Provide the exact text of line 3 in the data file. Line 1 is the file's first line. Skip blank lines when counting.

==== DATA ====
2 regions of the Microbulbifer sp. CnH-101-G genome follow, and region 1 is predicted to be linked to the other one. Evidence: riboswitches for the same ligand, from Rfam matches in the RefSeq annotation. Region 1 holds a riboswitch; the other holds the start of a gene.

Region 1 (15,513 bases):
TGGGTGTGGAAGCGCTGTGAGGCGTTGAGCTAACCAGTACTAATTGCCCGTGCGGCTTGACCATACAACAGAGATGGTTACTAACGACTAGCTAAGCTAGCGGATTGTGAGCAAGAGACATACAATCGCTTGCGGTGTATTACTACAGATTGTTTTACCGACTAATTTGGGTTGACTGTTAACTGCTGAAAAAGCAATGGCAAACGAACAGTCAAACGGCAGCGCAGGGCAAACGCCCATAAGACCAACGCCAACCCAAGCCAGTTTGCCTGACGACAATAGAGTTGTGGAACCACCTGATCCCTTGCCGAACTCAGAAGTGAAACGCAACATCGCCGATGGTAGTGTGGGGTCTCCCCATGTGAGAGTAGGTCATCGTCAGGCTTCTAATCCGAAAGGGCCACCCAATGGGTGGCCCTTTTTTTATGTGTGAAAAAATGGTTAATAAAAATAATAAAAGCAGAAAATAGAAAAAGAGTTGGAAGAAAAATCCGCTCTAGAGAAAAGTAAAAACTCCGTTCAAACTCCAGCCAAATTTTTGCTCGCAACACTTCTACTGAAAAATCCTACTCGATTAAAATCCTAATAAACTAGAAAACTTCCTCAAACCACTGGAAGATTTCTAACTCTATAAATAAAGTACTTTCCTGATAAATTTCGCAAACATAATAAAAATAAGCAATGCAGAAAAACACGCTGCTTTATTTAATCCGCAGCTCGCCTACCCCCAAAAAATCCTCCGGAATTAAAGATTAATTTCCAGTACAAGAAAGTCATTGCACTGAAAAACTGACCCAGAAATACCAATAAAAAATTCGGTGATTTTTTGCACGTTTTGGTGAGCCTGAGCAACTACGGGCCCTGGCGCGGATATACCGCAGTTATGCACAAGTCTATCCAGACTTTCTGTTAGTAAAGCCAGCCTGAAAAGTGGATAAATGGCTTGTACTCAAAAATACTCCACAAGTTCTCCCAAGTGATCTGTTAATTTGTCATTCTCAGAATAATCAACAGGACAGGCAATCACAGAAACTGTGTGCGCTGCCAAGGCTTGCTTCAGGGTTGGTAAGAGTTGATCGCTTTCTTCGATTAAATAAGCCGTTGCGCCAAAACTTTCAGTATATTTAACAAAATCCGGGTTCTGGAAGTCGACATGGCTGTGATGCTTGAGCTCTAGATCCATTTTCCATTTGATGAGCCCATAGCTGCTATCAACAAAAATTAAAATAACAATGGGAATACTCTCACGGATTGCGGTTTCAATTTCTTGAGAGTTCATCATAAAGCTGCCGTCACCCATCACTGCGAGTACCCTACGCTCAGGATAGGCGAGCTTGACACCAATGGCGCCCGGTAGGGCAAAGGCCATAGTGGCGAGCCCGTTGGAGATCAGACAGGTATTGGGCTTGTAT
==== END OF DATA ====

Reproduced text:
TGGGTGTGGAAGCGCTGTGAGGCGTTGAGCTAACCAGTACTAATTGCCCGTGCGGCTTGACCATACAACAGAGATGGTTACTAACGACTAGCTAAGCTAGCGGATTGTGAGCAAGAGACATACAATCGCTTGCGGTGTATTACTACAGATTGTTTTACCGACTAATTTGGGTTGACTGTTAACTGCTGAAAAAGCAATGGCAAACGAACAGTCAAACGGCAGCGCAGGGCAAACGCCCATAAGACCAACGCCAACCCAAGCCAGTTTGCCTGACGACAATAGAGTTGTGGAACCACCTGATCCCTTGCCGAACTCAGAAGTGAAACGCAACATCGCCGATGGTAGTGTGGGGTCTCCCCATGTGAGAGTAGGTCATCGTCAGGCTTCTAATCCGAAAGGGCCACCCAATGGGTGGCCCTTTTTTTATGTGTGAAAAAATGGTTAATAAAAATAATAAAAGCAGAAAATAGAAAAAGAGTTGGAAGAAAAATCCGCTCTAGAGAAAAGTAAAAACTCCGTTCAAACTCCAGCCAAATTTTTGCTCGCAACACTTCTACTGAAAAATCCTACTCGATTAAAATCCTAATAAACTAGAAAACTTCCTCAAACCACTGGAAGATTTCTAACTCTATAAATAAAGTACTTTCCTGATAAATTTCGCAAACATAATAAAAATAAGCAATGCAGAAAAACACGCTGCTTTATTTAATCCGCAGCTCGCCTACCCCCAAAAAATCCTCCGGAATTAAAGATTAATTTCCAGTACAAGAAAGTCATTGCACTGAAAAACTGACCCAGAAATACCAATAAAAAATTCGGTGATTTTTTGCACGTTTTGGTGAGCCTGAGCAACTACGGGCCCTGGCGCGGATATACCGCAGTTATGCACAAGTCTATCCAGACTTTCTGTTAGTAAAGCCAGCCTGAAAAGTGGATAAATGGCTTGTACTCAAAAATACTCCACAAGTTCTCCCAAGTGATCTGTTAATTTGTCATTCTCAGAATAATCAACAGGACAGGCAATCACAGAAACTGTGTGCGCTGCCAAGGCTTGCTTCAGGGTTGGTAAGAGTTGATCGCTTTCTTCGATTAAATAAGCCGTTGCGCCAAAACTTTCAGTATATTTAACAAAATCCGGGTTCTGGAAGTCGACATGGCTGTGATGCTTGAGCTCTAGATCCATTTTCCATTTGATGAGCCCATAGCTGCTATCAACAAAAATTAAAATAACAATGGGAATACTCTCACGGATTGCGGTTTCAATTTCTTGAGAGTTCATCATAAAGCTGCCGTCACCCATCACTGCGAGTACCCTACGCTCAGGATAGGCGAGCTTGACACCAATGGCGCCCGGTAGGGCAAAGGCCATAGTGGCGAGCCCGTTGGAGATCAGACAGGTATTGGGCTTGTAT